Navigating Career Transition

We navigate many transitions both personally and professionally over the course of our lives.

As you navigate transition, it may be helpful to reconnect with what you are really wanting for yourself in your career and life and adopt a bias toward action.

Having the ability to articulate what you want in a career and life enables you to see your work and career (what you do and where you do it) in a way that is personally meaningful, engaging, fulfilling, and in alignment with who you are.

Many successful leaders will tell you that they did not have plans for their careers or specific career goals. Rather, they had an idea (an image) and an understanding of what they liked and did not like, as well as some general guidelines for how to lead their work and personal lives.

With this in mind, knowing what you want in a career and life is not the same as being able to define a specific job in a specific industry at a specific company. That may be a career goal, but it doesn’t tap into the deeper level elements related to satisfaction.

Having clarity about what you want out of a career and life is an essential ingredient to find job satisfaction and success. Knowing this will help you create a road map for where you want to go, keeping you focused on your long-term objectives.

It can be quite challenging to define what you are looking for in a career and life on your own. A career coach may be a helpful resource to guide you through this process but certainly isn’t a necessity. Regardless, it will take time for you to develop a vision for career and life, but it’s an investment that will pay dividends time and time again.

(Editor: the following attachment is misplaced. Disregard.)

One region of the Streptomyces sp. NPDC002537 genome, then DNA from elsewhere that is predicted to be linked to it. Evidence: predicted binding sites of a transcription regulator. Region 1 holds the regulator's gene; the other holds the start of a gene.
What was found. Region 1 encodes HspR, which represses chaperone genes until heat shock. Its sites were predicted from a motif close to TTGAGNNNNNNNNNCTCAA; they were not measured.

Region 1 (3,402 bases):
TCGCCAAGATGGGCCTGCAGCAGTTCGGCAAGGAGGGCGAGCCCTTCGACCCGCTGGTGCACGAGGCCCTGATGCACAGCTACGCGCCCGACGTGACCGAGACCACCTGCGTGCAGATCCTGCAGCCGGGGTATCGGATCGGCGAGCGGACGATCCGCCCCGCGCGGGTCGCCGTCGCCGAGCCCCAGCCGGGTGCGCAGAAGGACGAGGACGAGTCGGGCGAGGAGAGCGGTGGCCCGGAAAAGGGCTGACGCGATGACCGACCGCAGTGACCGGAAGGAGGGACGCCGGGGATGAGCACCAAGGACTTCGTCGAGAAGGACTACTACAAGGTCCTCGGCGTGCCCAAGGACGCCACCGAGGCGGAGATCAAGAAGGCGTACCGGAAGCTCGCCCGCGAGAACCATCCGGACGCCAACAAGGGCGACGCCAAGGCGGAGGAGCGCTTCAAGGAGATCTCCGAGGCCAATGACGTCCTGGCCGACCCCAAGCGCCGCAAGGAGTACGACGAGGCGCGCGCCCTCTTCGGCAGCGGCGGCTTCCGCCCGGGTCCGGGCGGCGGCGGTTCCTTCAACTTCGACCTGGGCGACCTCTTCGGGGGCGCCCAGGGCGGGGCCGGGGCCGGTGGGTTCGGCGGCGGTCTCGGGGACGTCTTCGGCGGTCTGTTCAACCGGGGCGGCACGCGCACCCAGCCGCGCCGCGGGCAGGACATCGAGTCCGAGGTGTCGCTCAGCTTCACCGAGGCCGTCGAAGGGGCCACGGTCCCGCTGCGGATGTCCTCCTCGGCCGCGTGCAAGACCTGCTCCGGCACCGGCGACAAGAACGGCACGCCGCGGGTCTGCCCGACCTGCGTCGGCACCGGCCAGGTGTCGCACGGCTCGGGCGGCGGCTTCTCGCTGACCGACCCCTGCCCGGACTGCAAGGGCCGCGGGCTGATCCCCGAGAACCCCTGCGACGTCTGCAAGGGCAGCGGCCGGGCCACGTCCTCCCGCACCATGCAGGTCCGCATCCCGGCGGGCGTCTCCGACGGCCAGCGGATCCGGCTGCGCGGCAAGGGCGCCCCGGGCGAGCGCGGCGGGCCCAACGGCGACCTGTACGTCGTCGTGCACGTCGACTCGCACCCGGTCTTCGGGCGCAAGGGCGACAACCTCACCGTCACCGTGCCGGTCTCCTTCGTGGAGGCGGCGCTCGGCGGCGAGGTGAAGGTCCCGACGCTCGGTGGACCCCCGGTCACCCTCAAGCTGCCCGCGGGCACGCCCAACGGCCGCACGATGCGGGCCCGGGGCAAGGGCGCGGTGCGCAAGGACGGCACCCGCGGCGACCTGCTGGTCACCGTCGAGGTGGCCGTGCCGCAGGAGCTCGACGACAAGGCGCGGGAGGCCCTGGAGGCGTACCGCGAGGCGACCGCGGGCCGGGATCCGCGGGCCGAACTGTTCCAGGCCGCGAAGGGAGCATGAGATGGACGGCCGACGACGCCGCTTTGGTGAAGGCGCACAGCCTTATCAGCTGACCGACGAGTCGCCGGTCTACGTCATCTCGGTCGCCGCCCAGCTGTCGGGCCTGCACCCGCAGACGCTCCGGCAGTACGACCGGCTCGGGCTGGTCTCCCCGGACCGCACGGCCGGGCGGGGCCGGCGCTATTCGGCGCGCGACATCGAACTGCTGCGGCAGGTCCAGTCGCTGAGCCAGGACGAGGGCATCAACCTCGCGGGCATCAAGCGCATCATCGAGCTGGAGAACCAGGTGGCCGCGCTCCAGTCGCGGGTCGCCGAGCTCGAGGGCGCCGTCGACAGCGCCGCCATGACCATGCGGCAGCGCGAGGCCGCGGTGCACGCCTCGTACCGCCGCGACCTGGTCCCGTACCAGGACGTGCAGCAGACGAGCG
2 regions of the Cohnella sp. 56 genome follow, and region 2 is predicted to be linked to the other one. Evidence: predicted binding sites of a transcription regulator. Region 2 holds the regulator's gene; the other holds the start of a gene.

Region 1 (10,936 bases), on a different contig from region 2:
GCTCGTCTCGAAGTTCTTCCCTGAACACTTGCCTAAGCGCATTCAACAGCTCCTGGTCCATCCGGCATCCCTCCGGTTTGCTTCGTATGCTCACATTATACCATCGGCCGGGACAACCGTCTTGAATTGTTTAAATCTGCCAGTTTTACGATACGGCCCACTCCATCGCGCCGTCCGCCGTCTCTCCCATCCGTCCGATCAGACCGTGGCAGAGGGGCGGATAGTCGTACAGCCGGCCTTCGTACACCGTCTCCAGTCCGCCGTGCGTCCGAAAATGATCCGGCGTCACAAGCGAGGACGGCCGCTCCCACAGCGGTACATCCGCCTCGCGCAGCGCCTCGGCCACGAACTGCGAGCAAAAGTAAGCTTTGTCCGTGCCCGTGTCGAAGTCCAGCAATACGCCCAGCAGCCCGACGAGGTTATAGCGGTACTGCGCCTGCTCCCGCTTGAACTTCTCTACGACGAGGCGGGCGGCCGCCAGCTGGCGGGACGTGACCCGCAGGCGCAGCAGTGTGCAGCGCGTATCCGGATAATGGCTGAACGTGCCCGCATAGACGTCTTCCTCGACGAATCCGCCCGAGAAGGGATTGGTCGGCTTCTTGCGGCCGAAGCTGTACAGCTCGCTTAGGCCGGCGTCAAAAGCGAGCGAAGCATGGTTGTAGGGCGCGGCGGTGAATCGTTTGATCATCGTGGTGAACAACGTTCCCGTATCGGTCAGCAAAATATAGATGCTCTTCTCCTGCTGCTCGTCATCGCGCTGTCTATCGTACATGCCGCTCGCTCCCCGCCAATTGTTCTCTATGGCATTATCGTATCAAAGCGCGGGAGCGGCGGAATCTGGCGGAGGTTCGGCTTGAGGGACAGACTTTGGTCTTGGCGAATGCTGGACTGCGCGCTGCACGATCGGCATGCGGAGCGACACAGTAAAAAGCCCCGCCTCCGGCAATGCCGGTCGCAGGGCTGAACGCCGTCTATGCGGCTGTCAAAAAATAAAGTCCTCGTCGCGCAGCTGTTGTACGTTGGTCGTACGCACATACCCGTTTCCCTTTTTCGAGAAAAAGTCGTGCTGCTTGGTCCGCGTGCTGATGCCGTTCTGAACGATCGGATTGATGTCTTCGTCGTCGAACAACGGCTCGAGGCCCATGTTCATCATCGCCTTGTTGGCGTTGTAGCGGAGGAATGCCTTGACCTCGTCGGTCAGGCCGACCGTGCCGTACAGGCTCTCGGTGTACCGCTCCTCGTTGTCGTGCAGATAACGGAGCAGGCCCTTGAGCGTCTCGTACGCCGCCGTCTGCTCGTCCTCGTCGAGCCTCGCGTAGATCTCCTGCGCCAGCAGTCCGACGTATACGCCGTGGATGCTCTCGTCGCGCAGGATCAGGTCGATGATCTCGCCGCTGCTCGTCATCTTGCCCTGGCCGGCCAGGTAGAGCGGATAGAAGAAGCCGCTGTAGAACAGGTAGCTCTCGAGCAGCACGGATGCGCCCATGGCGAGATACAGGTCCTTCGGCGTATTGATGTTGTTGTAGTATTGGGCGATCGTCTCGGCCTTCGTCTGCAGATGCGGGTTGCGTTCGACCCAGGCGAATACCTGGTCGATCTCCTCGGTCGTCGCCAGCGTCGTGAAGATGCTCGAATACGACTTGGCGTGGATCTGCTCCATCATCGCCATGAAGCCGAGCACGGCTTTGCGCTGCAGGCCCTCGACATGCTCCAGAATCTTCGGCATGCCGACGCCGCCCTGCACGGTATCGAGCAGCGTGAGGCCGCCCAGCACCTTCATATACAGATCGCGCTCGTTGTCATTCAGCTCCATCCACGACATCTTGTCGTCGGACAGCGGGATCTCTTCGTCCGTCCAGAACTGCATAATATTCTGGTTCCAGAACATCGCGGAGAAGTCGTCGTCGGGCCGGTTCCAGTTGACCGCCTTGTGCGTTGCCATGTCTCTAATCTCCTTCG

The following exercises are tools to help you develop a vision for your career and life.

Exercise #1: A Glimpse into the Future

In just 10 minutes, write down thoughts on what you would like to have said about you at a dinner honoring you 5, 10, or 20 years from now. Questions to consider include:

  • What and/or whom did I impact or change?
  • What were my major accomplishments?
  • What did I show dedication or commitment to? What was I passionate or enthusiastic about?
  • What character traits and values did I consistently demonstrate over my lifetime?

Exercise #2: Peaks and Valleys

  • Peaks (3 minutes): Write down a situation in your life — whether you were at work, at home, or elsewhere — when you felt completely energized and fulfilled. What were you doing? Who was present, and what was going on?
  • Valleys (3 minutes): Write down a situation in your life that you really disliked or found demotivating and unsatisfying. What were you doing? Who was present, and what was going on?
  • Discussion and reflection: Describe your peaks to a friend or confidant. Ask them to listen for what these stories say about you and about what matters most to you. When did your energy rise or fall? Have them reflect your insights back to you.

What did you learn about yourself by completing these exercises? How could you use this information to create a vision for your future?

With new more insight in hand, it’s time to embrace a Bias Toward Action! What does this mean? It means instead of sitting and crafting a long plan of action, ask yourself: What is one step I can take right now? Go do it and see what happens.

Western Alumni Career Management has been working with the Hasso Plattner Institute of Design at Stanford (aka the to leverage design thinking as a principle to manage one’s career and life. Design thinking is a method of innovation that relies heavily on rapid prototyping and testing of new ideas, which can be applied to a career as readily as it can to a product or service.

If you are thirsty for more, check out Dave Evans and Bill Burnett of the Stanford Design Program bring a design-thinking approach to life and career questions